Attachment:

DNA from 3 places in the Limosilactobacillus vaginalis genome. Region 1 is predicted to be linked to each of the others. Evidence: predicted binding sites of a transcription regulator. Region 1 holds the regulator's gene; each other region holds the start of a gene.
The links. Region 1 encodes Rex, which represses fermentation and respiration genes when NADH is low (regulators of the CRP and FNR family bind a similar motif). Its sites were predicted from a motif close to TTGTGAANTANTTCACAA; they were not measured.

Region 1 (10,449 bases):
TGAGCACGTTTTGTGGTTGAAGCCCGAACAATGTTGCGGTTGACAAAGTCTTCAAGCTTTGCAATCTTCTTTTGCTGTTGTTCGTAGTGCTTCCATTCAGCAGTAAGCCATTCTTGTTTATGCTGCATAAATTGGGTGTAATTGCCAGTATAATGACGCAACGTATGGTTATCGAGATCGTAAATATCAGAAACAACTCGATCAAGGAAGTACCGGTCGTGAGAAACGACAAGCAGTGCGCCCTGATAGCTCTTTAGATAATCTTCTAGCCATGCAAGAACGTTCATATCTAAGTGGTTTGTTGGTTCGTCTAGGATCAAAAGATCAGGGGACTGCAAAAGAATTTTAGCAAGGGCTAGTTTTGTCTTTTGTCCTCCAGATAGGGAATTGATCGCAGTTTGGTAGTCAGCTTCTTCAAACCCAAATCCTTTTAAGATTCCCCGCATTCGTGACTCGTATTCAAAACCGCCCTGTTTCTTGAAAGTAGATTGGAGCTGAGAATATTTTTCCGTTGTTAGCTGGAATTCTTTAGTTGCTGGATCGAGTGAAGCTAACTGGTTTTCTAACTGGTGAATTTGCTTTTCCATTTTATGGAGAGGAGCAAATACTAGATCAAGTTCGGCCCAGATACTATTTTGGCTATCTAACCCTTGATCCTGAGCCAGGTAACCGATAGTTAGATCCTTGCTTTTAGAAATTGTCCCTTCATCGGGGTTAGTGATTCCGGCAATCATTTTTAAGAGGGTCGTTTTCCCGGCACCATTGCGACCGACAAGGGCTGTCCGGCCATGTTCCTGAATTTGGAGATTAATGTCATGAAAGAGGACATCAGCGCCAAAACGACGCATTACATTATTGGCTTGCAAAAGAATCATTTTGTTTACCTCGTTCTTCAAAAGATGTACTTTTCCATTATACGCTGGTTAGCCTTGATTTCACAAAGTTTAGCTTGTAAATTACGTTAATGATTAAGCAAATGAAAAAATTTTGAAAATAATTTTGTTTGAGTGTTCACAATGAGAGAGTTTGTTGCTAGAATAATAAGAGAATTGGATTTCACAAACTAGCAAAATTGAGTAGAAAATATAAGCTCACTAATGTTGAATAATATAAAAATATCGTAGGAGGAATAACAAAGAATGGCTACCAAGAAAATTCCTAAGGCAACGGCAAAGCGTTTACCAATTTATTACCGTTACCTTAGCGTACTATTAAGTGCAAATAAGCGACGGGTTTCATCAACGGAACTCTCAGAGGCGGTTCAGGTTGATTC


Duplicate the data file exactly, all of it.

DNA from 3 places in the Limosilactobacillus vaginalis genome. Region 1 is predicted to be linked to each of the others. Evidence: predicted binding sites of a transcription regulator. Region 1 holds the regulator's gene; each other region holds the start of a gene.
The links. Region 1 encodes Rex, which represses fermentation and respiration genes when NADH is low (regulators of the CRP and FNR family bind a similar motif). Its sites were predicted from a motif close to TTGTGAANTANTTCACAA; they were not measured.

Region 1 (10,449 bases):
TGAGCACGTTTTGTGGTTGAAGCCCGAACAATGTTGCGGTTGACAAAGTCTTCAAGCTTTGCAATCTTCTTTTGCTGTTGTTCGTAGTGCTTCCATTCAGCAGTAAGCCATTCTTGTTTATGCTGCATAAATTGGGTGTAATTGCCAGTATAATGACGCAACGTATGGTTATCGAGATCGTAAATATCAGAAACAACTCGATCAAGGAAGTACCGGTCGTGAGAAACGACAAGCAGTGCGCCCTGATAGCTCTTTAGATAATCTTCTAGCCATGCAAGAACGTTCATATCTAAGTGGTTTGTTGGTTCGTCTAGGATCAAAAGATCAGGGGACTGCAAAAGAATTTTAGCAAGGGCTAGTTTTGTCTTTTGTCCTCCAGATAGGGAATTGATCGCAGTTTGGTAGTCAGCTTCTTCAAACCCAAATCCTTTTAAGATTCCCCGCATTCGTGACTCGTATTCAAAACCGCCCTGTTTCTTGAAAGTAGATTGGAGCTGAGAATATTTTTCCGTTGTTAGCTGGAATTCTTTAGTTGCTGGATCGAGTGAAGCTAACTGGTTTTCTAACTGGTGAATTTGCTTTTCCATTTTATGGAGAGGAGCAAATACTAGATCAAGTTCGGCCCAGATACTATTTTGGCTATCTAACCCTTGATCCTGAGCCAGGTAACCGATAGTTAGATCCTTGCTTTTAGAAATTGTCCCTTCATCGGGGTTAGTGATTCCGGCAATCATTTTTAAGAGGGTCGTTTTCCCGGCACCATTGCGACCGACAAGGGCTGTCCGGCCATGTTCCTGAATTTGGAGATTAATGTCATGAAAGAGGACATCAGCGCCAAAACGACGCATTACATTATTGGCTTGCAAAAGAATCATTTTGTTTACCTCGTTCTTCAAAAGATGTACTTTTCCATTATACGCTGGTTAGCCTTGATTTCACAAAGTTTAGCTTGTAAATTACGTTAATGATTAAGCAAATGAAAAAATTTTGAAAATAATTTTGTTTGAGTGTTCACAATGAGAGAGTTTGTTGCTAGAATAATAAGAGAATTGGATTTCACAAACTAGCAAAATTGAGTAGAAAATATAAGCTCACTAATGTTGAATAATATAAAAATATCGTAGGAGGAATAACAAAGAATGGCTACCAAGAAAATTCCTAAGGCAACGGCAAAGCGTTTACCAATTTATTACCGTTACCTTAGCGTACTATTAAGTGCAAATAAGCGACGGGTTTCATCAACGGAACTCTCAGAGGCGGTTCAGGTTGATTC